• H03M13/11Error detection or forward error correction by redundancy in data representation, i.e. code words containing more digits than the source words using block codes, i.e. a predetermined number of check bits joined to a predetermined number of information bits using multiple parity bits
    • H03M13/1102Codes on graphs and decoding on graphs, e.g. low-density parity check [LDPC] codes
    • H03M13/1105Decoding
    • H03M13/1128Judging correct decoding and iterative stopping criteria other than syndrome check and upper limit for decoding iterations
    • HELECTRICITY
    • H03BASIC ELECTRONIC CIRCUITRY
    • H03MCODING; DECODING; CODE CONVERSION IN GENERAL
    • H03M13/00Coding, decoding or code conversion, for error detection or error correction; Coding theory basic assumptions; Coding bounds; Error probability evaluation methods; Channel models; Simulation or testing of codes
    • H03M13/37Decoding methods or techniques, not specific to the particular type of coding provided for in groups H03M13/03 - H03M13/35
    • H03M13/3707Adaptive decoding and hybrid decoding, e.g. decoding methods or techniques providing more than one decoding algorithm for one code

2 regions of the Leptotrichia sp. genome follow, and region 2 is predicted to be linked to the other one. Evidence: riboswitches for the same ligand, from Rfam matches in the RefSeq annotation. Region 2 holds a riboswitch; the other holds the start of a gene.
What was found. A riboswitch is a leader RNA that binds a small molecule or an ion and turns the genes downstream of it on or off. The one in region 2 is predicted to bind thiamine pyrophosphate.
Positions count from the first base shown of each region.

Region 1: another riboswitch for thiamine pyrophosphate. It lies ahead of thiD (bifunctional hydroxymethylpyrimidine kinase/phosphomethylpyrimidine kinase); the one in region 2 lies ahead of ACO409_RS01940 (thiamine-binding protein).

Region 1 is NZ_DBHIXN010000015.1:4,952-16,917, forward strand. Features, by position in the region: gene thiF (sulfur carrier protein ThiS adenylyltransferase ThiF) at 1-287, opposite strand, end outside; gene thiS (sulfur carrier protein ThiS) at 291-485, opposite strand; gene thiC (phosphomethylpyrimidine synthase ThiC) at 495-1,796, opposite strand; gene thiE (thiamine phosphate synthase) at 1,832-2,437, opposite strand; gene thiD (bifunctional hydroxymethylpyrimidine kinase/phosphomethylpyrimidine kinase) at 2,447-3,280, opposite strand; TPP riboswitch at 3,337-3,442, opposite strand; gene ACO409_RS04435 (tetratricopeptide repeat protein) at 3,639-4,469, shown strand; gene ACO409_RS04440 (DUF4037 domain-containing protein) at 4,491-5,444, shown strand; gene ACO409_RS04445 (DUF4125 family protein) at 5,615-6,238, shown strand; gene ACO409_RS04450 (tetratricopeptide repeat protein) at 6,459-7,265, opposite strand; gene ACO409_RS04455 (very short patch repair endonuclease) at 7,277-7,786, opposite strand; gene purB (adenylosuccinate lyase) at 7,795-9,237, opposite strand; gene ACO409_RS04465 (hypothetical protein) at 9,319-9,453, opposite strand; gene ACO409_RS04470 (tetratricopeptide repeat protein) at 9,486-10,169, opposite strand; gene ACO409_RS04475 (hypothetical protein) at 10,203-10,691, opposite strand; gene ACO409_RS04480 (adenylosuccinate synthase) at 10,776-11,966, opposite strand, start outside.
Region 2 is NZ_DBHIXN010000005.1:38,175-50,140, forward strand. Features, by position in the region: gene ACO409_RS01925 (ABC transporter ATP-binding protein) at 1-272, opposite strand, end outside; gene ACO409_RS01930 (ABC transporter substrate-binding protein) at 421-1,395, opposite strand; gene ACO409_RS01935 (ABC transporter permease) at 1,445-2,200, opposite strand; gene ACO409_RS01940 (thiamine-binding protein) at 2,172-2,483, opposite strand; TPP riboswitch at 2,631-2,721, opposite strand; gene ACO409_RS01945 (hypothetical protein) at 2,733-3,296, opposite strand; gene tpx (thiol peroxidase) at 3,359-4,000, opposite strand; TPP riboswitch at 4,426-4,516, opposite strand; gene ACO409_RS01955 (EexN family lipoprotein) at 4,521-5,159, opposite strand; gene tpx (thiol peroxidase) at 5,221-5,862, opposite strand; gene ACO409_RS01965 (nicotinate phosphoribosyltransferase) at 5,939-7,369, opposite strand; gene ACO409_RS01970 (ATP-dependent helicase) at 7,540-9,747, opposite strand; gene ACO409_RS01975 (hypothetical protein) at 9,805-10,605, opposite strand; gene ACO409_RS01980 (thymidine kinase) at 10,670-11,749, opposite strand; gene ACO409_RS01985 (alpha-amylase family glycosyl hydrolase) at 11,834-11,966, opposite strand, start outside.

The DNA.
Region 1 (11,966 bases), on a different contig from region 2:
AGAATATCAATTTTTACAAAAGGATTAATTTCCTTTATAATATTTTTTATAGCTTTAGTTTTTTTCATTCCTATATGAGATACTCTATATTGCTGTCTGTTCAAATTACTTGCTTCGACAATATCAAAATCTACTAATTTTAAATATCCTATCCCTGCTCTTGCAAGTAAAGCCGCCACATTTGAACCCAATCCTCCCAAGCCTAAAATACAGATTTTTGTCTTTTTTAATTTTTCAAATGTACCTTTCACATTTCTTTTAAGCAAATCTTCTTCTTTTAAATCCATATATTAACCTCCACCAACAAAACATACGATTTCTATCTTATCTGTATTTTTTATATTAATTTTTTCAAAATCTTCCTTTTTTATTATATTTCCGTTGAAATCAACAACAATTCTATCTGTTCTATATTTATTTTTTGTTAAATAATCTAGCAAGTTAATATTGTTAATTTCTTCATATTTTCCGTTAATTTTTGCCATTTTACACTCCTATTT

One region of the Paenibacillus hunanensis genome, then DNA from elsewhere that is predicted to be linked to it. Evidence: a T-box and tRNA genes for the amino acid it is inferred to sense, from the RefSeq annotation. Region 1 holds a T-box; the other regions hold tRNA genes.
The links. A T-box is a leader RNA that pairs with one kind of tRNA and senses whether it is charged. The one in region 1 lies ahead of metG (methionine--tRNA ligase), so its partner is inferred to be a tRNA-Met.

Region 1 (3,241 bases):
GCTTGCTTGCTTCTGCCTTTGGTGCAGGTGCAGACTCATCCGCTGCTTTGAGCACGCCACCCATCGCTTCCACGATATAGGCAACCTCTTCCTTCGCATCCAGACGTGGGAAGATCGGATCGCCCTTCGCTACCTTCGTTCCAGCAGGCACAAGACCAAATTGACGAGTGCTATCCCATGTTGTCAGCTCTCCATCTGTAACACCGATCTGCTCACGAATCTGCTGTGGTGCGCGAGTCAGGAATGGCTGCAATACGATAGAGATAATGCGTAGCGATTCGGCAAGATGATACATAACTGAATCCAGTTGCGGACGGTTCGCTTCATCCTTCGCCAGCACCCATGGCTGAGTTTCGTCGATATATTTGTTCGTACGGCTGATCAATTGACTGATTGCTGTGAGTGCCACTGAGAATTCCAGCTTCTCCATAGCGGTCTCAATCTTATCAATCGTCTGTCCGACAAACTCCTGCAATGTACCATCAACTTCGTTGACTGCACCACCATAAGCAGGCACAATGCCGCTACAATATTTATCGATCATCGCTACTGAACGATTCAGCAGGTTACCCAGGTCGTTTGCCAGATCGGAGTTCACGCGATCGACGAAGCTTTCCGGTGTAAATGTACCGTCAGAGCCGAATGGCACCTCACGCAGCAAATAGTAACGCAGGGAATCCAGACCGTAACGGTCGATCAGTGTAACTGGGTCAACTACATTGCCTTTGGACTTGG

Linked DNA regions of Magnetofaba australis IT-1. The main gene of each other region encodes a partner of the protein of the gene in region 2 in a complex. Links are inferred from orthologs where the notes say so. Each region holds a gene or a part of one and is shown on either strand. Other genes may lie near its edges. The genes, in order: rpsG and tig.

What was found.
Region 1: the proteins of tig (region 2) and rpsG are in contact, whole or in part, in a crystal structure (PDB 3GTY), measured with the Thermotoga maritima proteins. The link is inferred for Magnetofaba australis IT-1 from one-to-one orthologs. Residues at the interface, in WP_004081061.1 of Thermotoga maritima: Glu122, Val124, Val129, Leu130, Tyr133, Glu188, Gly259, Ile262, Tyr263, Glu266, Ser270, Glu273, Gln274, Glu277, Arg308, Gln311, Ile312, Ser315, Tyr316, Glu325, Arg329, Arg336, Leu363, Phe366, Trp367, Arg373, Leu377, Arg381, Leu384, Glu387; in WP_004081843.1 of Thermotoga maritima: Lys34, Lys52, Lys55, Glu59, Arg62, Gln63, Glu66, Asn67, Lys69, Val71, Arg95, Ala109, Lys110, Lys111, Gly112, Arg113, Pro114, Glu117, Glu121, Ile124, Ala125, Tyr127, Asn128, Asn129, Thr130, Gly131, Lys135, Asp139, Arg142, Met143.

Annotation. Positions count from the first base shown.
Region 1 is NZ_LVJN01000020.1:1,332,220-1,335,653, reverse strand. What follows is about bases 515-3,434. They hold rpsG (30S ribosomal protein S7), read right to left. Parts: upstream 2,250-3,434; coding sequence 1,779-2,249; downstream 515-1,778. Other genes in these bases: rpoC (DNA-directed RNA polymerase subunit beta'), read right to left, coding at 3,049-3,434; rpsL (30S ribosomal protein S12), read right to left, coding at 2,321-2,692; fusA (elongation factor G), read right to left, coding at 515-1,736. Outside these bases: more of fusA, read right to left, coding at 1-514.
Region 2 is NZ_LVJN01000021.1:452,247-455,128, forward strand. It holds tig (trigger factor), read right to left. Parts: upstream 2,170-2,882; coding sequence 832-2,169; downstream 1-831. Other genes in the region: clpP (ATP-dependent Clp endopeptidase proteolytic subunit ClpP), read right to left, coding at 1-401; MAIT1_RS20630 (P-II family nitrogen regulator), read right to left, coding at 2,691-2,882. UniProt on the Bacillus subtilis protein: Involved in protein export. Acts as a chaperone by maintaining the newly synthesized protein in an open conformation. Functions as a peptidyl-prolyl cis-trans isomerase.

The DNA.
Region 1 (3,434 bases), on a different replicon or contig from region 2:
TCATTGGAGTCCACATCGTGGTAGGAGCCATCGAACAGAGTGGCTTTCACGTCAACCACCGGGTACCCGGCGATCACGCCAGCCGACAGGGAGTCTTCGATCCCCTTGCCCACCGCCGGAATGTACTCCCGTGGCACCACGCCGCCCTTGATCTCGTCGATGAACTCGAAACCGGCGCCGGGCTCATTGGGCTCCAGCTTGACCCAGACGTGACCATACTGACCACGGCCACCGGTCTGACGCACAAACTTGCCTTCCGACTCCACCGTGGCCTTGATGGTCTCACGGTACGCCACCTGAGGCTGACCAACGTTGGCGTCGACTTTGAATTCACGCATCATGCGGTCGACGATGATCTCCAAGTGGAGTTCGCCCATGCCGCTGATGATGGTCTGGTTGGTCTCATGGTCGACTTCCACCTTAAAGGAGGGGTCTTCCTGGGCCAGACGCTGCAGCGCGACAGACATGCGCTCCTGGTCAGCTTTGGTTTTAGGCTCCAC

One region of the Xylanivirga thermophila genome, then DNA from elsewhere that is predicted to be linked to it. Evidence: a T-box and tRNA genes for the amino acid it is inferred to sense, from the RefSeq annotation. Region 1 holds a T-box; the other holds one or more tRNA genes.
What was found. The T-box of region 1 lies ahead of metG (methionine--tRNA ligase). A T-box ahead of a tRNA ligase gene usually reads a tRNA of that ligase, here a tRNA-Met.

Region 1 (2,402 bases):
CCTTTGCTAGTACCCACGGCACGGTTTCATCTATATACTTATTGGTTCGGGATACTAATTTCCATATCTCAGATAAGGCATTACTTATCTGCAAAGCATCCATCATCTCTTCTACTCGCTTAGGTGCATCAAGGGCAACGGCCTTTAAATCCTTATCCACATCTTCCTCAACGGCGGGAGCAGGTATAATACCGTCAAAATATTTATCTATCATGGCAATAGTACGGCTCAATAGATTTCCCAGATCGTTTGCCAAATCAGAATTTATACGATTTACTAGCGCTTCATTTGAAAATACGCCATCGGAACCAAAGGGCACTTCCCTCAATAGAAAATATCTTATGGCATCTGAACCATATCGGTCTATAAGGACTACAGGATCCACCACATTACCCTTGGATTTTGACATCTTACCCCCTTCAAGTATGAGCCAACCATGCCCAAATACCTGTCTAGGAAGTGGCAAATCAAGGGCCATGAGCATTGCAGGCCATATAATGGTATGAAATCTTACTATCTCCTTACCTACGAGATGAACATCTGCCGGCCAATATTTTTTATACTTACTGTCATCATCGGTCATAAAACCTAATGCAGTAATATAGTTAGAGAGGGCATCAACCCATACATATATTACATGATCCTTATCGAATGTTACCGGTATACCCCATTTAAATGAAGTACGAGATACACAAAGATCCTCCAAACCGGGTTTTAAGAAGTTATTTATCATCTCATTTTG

Abstract

A solid state storage device includes a flash memory and a controller configured to store data in the flash memory via a plurality of channels. The stored data is encoded using a low-density parity-check code. Hard-decision decoders are configured to decode encoded data received from the flash memory via respective channels of the plurality of channels using the low-density parity-check code and to provide decoded data to the controller in response to one or more read commands from the controller. A soft-decision decoder is configured to decode the encoded data received from the flash memory using the low-density parity-check code and to provide the decoded data to the controller in response to one of the plurality of hard-decision decoders failing to decode the encoded data. The encoded data is obtained by the soft-decision decoder using a plurality of read-retry operations.

Description